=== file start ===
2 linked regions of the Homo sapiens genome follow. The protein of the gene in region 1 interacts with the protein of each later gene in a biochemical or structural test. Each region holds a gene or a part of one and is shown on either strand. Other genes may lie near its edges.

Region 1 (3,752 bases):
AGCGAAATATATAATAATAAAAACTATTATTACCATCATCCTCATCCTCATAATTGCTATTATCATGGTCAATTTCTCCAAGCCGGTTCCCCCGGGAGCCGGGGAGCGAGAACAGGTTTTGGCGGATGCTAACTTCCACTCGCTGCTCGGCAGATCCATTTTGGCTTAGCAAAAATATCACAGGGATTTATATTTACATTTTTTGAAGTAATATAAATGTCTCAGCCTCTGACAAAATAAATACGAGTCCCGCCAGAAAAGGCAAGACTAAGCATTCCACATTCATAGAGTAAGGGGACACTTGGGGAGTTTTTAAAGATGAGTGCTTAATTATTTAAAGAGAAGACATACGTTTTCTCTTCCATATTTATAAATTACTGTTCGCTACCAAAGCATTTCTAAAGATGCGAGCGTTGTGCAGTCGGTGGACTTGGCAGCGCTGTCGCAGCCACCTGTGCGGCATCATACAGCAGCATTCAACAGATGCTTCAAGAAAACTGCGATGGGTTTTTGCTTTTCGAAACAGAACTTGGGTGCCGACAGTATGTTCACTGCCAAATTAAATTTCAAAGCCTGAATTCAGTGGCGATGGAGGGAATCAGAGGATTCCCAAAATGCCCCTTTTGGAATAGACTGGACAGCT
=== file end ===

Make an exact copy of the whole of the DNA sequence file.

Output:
2 linked regions of the Homo sapiens genome follow. The protein of the gene in region 1 interacts with the protein of each later gene in a biochemical or structural test. Each region holds a gene or a part of one and is shown on either strand. Other genes may lie near its edges.

Region 1 (3,752 bases):
AGCGAAATATATAATAATAAAAACTATTATTACCATCATCCTCATCCTCATAATTGCTATTATCATGGTCAATTTCTCCAAGCCGGTTCCCCCGGGAGCCGGGGAGCGAGAACAGGTTTTGGCGGATGCTAACTTCCACTCGCTGCTCGGCAGATCCATTTTGGCTTAGCAAAAATATCACAGGGATTTATATTTACATTTTTTGAAGTAATATAAATGTCTCAGCCTCTGACAAAATAAATACGAGTCCCGCCAGAAAAGGCAAGACTAAGCATTCCACATTCATAGAGTAAGGGGACACTTGGGGAGTTTTTAAAGATGAGTGCTTAATTATTTAAAGAGAAGACATACGTTTTCTCTTCCATATTTATAAATTACTGTTCGCTACCAAAGCATTTCTAAAGATGCGAGCGTTGTGCAGTCGGTGGACTTGGCAGCGCTGTCGCAGCCACCTGTGCGGCATCATACAGCAGCATTCAACAGATGCTTCAAGAAAACTGCGATGGGTTTTTGCTTTTCGAAACAGAACTTGGGTGCCGACAGTATGTTCACTGCCAAATTAAATTTCAAAGCCTGAATTCAGTGGCGATGGAGGGAATCAGAGGATTCCCAAAATGCCCCTTTTGGAATAGACTGGACAGCT